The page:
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July 2014

Freedom of expression 
On 1/7 a law banning swearing in the arts came into force. On 17/7 journalist Pavel Sheremet announced he quit Russia's Public Television (ORT) in protest at Kremlin policies on Ukraine. The interior ministry offered up to 3.9m roubles for research on identifying the users of the anonymous browsing network Tor. On 22/7 President Putin signed several bills into force, including laws increasing liability for separatism, banning advertising on paid-access TV, and making it mandatory to store data of Russian citizens in Russia. On 23/7 Roskomnadzor, Russia's communications watchdog, went to court to seek the closure of the website of Shaltai Boltai, a group leaking alleged documents and e-mails of high-ranking officials involved in events in Ukraine. Twitter users were subsequently denied access to @b0ltai. On 28/7 Oleg Potapenko editor-in-chief of news website was detained by security officers on return from an NGO forum in Georgia.

Right of assembly 
On 11/7 Mikhail Kosenko, convicted in the Bolotnaya Square case, was released from psychiatric hospital. Amnesty International called for his conviction to be overturned. On 22/7 President Putin signed into force a bill increasing liability for violating regulations on rallies. On 24/7 Sergei Udaltsov and Leonid Razvozzhaev were convicted of organising rioting on Bolotnaya Square in May 2012 and sentenced to four-and-a-half years.

Right of association 
On 21/7 the Ministry of Justice registered five NGOs (Public Verdict, Memorial Human Rights Centre, Jurix, Agora, and Ecodefence) as “foreign agents” for allegedly conducting “political activities” while receiving foreign funding. In a statement on 22/7 Memorial condemned the ‘foreign agent’ law and called for its repeal.

Aleksei Navalny 
On 1/7, Navalny refused to testify in what he called the ‘fabricated’ case of the theft of a painting found in his apartment. On 9/7 investigators searched the apartments of two Navalny associates, Nikita Kulachenkov and Georgy Alburov, in connection with the alleged theft. By 14/7 seven of nine candidates of the "For Moscow" coalition allied with Navalny had been removed from the Moscow City Duma race; on 17/7 the two remaining “For Moscow” candidates, were denied registration. On 30/7 Moscow City Court upheld the extension of the house arrest of Navalny associate Konstantin Yankauskas until 17/10.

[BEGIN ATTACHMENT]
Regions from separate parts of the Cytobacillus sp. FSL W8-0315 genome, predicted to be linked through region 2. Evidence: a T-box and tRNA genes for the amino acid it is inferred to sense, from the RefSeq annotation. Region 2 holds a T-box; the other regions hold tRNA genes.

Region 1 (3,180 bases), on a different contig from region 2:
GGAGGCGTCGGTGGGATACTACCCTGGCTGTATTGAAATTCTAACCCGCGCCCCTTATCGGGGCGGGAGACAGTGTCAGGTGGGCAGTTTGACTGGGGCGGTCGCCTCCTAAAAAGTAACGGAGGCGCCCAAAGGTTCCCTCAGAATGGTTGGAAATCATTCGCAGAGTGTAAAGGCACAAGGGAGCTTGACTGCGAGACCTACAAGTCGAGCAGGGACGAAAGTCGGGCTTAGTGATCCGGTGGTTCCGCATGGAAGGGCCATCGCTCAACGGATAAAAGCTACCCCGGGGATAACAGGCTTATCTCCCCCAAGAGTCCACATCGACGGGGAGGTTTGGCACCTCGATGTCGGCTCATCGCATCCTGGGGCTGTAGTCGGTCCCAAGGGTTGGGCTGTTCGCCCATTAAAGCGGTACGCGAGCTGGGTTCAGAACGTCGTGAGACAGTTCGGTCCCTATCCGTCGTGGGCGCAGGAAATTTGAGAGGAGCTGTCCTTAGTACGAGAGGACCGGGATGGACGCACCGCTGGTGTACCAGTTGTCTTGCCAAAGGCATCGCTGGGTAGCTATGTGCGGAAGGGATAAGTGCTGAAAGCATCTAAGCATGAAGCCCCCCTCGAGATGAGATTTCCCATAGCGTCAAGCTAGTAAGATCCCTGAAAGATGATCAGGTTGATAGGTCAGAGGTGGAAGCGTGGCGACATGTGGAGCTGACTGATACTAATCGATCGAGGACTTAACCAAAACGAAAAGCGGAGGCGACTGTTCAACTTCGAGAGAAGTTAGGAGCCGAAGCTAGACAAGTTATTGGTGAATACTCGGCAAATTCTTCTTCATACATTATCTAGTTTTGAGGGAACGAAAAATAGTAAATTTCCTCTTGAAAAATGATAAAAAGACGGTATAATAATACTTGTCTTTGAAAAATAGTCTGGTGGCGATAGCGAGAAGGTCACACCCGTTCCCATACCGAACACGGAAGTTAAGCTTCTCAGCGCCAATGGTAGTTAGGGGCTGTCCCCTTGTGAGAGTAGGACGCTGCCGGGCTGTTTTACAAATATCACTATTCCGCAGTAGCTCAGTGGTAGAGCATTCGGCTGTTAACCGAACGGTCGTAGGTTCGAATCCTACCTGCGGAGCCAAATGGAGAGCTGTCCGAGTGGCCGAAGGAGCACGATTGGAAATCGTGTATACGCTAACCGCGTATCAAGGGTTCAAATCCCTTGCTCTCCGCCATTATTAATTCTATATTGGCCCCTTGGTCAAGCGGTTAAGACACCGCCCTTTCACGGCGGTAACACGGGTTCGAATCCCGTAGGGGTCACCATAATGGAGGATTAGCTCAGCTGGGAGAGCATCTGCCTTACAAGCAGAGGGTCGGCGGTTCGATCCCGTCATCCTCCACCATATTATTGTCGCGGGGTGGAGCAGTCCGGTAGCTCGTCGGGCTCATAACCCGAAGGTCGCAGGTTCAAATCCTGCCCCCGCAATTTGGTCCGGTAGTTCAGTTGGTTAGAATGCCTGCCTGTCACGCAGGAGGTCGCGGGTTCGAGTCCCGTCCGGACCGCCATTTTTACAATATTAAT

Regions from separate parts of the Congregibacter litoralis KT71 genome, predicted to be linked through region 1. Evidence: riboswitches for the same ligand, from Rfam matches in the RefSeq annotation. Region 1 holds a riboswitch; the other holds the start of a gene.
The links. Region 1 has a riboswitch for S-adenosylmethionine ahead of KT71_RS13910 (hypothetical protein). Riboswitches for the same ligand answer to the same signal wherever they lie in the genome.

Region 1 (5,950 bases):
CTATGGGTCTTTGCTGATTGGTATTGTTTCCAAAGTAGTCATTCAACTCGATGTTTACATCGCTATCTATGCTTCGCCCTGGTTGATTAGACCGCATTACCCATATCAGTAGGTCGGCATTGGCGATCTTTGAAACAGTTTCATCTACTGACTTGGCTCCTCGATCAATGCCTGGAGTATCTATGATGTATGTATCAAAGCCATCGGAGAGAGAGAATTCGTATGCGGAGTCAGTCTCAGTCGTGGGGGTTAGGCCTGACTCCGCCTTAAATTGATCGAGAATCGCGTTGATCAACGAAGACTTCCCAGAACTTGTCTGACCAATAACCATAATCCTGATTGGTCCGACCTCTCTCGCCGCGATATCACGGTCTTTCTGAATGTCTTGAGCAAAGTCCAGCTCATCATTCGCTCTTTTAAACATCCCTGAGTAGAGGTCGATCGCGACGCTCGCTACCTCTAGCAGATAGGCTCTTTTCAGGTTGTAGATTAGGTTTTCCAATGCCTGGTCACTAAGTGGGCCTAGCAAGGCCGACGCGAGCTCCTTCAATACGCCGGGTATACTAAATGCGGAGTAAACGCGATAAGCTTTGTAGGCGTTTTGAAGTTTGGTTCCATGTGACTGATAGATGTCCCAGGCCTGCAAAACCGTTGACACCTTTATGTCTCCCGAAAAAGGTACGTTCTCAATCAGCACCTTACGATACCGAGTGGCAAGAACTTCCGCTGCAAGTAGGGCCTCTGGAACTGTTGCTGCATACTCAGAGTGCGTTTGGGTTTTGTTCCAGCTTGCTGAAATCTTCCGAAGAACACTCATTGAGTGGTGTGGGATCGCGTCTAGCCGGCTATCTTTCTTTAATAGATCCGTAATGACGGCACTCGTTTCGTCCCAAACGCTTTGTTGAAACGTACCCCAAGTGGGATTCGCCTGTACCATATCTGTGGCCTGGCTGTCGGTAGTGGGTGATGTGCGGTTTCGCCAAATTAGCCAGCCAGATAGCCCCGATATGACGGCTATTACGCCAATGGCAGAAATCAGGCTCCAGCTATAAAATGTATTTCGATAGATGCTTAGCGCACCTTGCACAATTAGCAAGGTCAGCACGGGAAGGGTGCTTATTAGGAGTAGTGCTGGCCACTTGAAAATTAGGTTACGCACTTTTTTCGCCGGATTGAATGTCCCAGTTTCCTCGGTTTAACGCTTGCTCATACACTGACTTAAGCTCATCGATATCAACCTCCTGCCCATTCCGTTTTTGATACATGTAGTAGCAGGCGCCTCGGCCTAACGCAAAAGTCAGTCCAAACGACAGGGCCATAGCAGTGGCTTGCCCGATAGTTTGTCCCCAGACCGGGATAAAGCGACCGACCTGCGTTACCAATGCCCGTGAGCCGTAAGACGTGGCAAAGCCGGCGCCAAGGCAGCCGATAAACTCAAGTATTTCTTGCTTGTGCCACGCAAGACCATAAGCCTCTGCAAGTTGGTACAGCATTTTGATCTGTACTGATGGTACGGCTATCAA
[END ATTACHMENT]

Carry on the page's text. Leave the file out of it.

Rights defenders, civil society activists 
On 1/7 Andrei Yurov, a member of the Human Rights Council, suffered first-degree burns after attackers in Voronezh threw antiseptic in his face. On 1/7 Novaya gazeta reported a petition launched calling for the release of environmentalist Evgeny Vitishko. On 7/7 Ruslan Kutaev, arrested in February after holding an event marking the 70th anniversary of the Chechen deportation to Kazakhstan, was sentenced to four years in jail for illegal drugs possession. On 27/7 Aleksandr Skobov, a Soviet-era dissident and opposition activist, was stabbed in St. Petersburg.

North Caucasus 
Over 6-8/7 a police officer and seven suspected militants were killed in a special operation in the village of Maidanovskoye, Dagestan.

On 7/7 a Moscow court extended the pretrial arrest of Ukrainian film director Oleh Sentsov until 11/10. On 7/7 leader of the Crimean Tatars, Refat Chubarov, was barred from entering "Russian territory." On 17/7 a Malaysian Airlines passenger jet came down in east Ukraine killing nearly 300 people on board.

International justice 
On 3/7 the European Court of Human Rights condemned Russia for the mass deportation of Georgians in 2006. On 28/7 the Permanent Court of Arbitration in The Hague ordered Russia to pay about $50bn to a group of former Yukos shareholders. On 31/7 the European Court of Human Rights ordered Russia to pay Yukos shareholders $2.5bn compensation.